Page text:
The Virtual Brain Project is headed by professors Bas Rokers and Karen Schloss at the University of Wisconsin – Madison. Other team members include Dr. Chris Racey, Ross Tredinnick, Simon Smith, & Nate Miller. Dr. Rokers is an Associate Professor in the Department of Psychology and a member of the McPherson Eye Research Institute. His work aims to uncover the neural basis of visual perception. Dr. Schloss is an Assistant Professor in the Department of Psychology and the Wisconsin Institutes of Discovery. Her work investigates how people infer meanings from visual features such as color, which influence the way they evaluate, interpret, and navigate the world.
Interview conducted by Alexis Gambis, Executive Director of Imagine Science Films
Side view of the human brain. The surface of the brain is transparently rendered so that neural pathways and subcortical structures become visible. In the Virtual Brain Project people use virtual reality to navigate through the brain and discover the spatial relationships between these structures and pathways.
1. Explain in a few paragraphs what the Virtual Brain Project is and how you use immersive virtual reality to enhance/educate about neuroscience research
The aim of the Virtual Brain Project is two-fold.
Navigating virtual environments
The Virtual Brain Project helps us understand visual perception and navigation in three-dimensional space. Virtual reality allows us to visit places traditionally inaccessible to us, such as the inside of an atom, a far-away galaxy, or the insides of our own brains. However, since these places are inherently unfamiliar to us, there is a propensity to get lost and become disoriented. Through the Virtual Brain Project we are exploring the perceptual factors that allow people to remain oriented and effectively navigate virtual environments.
Our first phase involves testing navigation inside a virtual brain, using a virtual game we have developed, called “BrainWalk”. Participants are asked to navigate through the brain by visiting a sequence of waypoints (orbs) indicated on a separate mini map that appears above the participant’s virtual hand. We are evaluating how coloration of brain elements influences participants' ability to successfully navigate and search within the brain.
An example of an individual exploring the Virtual Brain in BrainWalk. She uses the Oculus Rift and Touch controllers to navigate the 3D environment.
Education in virtual reality
Virtual reality provides exciting opportunities in neuroscience education. A major problem in traditional anatomy education is how to convey 3D structures and the complex pathways that run throughout the brain. In order to learn this information, instruction typically relies on 2D drawings and dissections of real post-mortem brains. 2D drawings are limited by their fixed view-point and orientation, which makes it difficult to capture key aspects of 3D structure and function. Cadaver dissections are a powerful tool but are extremely high cost, low accessibility, and low reusability. It is also difficult to demonstrate functionality in cadaver specimens.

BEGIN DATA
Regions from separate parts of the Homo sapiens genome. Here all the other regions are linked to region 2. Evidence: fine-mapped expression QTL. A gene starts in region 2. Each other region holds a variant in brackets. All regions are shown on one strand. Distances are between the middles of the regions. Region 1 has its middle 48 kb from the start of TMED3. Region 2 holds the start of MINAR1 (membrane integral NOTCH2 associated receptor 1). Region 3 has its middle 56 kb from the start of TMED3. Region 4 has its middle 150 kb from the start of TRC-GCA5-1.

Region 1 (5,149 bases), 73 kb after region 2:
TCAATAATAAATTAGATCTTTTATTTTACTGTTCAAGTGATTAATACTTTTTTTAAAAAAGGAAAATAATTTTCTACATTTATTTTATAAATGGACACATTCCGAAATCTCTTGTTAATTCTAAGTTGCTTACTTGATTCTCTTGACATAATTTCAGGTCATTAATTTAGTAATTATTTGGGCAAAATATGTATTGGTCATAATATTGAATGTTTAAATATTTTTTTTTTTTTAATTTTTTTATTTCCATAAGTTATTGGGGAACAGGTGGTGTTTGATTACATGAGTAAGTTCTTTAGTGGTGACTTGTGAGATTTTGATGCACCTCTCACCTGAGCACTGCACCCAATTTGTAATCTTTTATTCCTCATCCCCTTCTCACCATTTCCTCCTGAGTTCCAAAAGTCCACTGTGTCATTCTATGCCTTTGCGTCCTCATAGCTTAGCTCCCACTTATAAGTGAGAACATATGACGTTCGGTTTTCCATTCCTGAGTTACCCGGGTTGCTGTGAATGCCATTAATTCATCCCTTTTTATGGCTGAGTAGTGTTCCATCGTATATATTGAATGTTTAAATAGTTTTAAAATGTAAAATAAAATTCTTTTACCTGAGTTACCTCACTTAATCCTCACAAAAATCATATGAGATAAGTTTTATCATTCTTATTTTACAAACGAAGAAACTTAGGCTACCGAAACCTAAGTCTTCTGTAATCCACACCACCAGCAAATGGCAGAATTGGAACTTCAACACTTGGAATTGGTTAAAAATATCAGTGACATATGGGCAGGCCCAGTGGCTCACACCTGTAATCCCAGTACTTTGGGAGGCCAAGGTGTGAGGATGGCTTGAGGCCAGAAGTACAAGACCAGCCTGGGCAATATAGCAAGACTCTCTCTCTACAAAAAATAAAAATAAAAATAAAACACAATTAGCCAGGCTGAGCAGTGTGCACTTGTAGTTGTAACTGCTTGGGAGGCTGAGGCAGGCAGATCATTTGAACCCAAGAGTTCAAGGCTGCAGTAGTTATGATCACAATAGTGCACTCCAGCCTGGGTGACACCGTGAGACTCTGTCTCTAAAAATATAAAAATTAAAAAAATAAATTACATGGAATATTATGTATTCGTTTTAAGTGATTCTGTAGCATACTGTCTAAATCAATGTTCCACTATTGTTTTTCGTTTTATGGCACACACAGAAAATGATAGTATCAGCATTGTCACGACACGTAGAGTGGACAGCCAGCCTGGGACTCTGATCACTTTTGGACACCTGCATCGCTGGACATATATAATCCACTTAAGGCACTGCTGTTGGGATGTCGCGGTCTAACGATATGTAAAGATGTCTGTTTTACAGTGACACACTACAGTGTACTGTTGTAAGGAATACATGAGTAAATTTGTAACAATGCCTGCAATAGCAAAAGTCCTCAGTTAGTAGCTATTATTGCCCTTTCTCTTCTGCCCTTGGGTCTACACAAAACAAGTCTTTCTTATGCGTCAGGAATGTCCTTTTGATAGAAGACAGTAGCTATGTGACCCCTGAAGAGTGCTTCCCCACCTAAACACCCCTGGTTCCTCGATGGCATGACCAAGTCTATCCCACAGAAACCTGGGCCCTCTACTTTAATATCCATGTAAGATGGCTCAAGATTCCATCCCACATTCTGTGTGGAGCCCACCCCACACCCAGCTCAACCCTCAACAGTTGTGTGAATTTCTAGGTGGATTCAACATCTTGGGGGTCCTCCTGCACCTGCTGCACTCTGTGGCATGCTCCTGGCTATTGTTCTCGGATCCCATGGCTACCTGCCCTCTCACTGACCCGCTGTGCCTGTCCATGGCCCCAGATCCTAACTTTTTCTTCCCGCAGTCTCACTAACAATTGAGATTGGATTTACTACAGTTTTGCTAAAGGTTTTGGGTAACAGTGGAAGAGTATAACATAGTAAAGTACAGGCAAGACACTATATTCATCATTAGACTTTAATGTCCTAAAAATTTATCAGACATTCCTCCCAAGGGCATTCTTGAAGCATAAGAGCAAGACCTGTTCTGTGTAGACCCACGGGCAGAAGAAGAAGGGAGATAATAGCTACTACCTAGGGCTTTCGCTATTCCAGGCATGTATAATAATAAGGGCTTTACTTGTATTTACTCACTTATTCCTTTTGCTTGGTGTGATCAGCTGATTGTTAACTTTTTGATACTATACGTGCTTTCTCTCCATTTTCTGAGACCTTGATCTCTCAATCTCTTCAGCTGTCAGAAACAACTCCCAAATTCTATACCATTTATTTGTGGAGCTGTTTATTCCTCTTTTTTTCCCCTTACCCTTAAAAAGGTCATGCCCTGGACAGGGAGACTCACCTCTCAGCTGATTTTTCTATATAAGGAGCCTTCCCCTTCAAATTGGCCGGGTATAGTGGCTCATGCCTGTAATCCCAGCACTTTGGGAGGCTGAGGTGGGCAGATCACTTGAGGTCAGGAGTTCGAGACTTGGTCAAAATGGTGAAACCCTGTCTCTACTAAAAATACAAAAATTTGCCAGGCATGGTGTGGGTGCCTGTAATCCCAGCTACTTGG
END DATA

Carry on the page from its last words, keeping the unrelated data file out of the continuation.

Immersive Virtual Reality as a neuroanatomy educational tool has the potential to solve these problems. It allows students to actively explore and manipulate 3D structures. It supports interactivity and flexibility, such as displaying functional implications after a brain region is damaged. It can also be continually updated as researchers make new scientific discoveries about how the brain works. By enabling students to explore the brain in a virtual environment, we can shift learning demands from rote memorization to systems involved in navigation and mental map formation.
We are currently developing a teaching paradigm using the virtual brain to evaluate its effectiveness as an educational tool. Participants will learn about different pathways and we will compare learning performance inside VR with traditional textbook approaches in order to refine the teaching procedure.
Although VR is currently expensive and requires dedicated hardware, we ultimately aim to scale the resulting educational tools to more accessible and affordable VR technologies (e.g., mobile phone based solutions such as Google Daydream and Samsung Gear VR). Our results may help facilitate VR-based education well beyond neuroscience, extending broadly from astronomy to microbiology.
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Partially transparent brain used to illustrate the 3D structure and highlight neuro- anatomy relevant to hearing. This version of the brain illustrates the auditory pathway, showing where information flows along tracts connecting the ear to the spinal chord and thalamus and then to the cortex where the auditory signal is processed
Partially transparent brain used to illustrate the 3D structure and highlight neuro-anatomy relevant to seeing. This version of the brain illustrates the visual pathway, showing where information flows along tracts connecting the eye to the thalamus and then to the cortex where the visual signal is analyzed in order to guide perception, recognition and action.
Colors and shading serve as intuitive labels for each region of the brain and assist in navigation. Here we used an ecologically-inspired color scheme, using greener colors for more inferior parts of the brain, and bluer ones for more superior parts to mimic the color of the natural environment (i.e., green grass and blue sky).
Participants navigate through the virtual brain, aided by environmental color cues. Participants use the Oculus touch controllers to find orbs hidden inside the brain.